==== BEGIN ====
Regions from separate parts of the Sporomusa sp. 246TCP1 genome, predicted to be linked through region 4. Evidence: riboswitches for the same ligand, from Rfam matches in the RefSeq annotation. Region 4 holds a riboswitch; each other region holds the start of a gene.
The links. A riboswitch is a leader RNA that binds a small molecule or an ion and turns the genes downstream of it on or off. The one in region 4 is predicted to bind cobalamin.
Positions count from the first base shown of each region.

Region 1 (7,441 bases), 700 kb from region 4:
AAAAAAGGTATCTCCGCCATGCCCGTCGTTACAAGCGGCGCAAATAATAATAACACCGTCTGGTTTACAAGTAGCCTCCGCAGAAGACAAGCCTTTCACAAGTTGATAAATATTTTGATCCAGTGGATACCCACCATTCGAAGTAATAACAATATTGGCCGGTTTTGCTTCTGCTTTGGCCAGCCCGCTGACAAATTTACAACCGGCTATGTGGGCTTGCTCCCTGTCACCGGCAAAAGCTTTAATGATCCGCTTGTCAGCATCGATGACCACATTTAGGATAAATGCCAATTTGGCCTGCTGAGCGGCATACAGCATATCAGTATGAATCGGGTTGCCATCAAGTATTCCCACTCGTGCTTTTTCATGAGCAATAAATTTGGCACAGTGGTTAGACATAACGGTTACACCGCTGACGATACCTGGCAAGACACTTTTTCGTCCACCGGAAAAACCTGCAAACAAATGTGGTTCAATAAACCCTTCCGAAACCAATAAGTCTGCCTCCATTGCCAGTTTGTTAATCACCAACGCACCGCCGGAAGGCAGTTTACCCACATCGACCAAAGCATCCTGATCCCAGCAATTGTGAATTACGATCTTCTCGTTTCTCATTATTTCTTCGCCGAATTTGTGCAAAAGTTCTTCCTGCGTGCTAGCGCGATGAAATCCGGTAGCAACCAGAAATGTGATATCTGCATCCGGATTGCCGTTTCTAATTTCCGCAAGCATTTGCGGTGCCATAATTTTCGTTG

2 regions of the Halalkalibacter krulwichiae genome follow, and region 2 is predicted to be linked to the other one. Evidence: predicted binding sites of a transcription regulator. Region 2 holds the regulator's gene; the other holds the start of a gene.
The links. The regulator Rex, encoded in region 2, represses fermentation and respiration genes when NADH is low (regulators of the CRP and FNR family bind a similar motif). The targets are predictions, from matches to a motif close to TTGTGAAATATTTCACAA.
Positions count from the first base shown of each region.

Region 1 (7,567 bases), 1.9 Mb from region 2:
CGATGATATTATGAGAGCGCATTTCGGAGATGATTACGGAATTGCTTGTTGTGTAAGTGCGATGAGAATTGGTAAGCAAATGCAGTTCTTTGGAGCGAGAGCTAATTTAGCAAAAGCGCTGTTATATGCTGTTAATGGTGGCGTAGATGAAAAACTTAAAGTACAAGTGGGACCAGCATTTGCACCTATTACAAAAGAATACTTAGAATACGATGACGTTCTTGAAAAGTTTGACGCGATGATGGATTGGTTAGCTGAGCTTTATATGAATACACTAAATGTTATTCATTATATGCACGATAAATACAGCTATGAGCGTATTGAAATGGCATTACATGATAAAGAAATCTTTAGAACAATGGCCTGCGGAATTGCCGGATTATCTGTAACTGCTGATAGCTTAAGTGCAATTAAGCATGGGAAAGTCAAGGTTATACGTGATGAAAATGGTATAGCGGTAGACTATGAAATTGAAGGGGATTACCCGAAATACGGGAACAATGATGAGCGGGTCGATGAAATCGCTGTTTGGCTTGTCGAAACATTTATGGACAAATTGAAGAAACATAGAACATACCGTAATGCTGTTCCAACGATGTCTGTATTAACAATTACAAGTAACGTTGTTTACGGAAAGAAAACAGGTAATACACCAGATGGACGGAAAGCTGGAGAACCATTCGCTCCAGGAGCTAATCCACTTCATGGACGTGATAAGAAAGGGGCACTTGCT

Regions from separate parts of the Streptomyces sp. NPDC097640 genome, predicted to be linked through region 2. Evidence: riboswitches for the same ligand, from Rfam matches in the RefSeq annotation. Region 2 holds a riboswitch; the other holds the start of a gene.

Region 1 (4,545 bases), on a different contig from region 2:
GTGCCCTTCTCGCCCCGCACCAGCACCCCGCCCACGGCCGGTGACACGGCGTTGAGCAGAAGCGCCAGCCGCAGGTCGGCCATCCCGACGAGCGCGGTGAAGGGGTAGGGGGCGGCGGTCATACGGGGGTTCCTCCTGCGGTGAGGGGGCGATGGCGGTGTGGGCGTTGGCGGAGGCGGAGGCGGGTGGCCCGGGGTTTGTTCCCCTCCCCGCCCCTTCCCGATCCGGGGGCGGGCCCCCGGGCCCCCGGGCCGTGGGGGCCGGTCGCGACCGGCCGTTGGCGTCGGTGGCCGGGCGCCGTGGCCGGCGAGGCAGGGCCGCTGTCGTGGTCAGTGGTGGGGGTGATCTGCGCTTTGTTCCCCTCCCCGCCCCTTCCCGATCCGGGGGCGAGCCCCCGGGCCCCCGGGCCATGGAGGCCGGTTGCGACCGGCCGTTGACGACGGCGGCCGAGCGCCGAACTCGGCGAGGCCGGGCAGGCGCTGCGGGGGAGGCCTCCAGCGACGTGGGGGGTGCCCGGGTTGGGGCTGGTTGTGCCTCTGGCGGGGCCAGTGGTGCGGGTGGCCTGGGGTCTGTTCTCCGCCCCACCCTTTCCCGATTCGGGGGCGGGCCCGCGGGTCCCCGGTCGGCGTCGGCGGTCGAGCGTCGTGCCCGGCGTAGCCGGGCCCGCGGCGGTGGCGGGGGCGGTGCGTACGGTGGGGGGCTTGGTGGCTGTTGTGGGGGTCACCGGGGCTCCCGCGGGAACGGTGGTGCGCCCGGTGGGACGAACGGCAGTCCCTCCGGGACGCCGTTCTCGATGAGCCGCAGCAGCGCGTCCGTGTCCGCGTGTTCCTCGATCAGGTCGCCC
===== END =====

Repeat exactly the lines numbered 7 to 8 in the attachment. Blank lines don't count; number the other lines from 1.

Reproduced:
The links. The regulator Rex, encoded in region 2, represses fermentation and respiration genes when NADH is low (regulators of the CRP and FNR family bind a similar motif). The targets are predictions, from matches to a motif close to TTGTGAAATATTTCACAA.
Positions count from the first base shown of each region.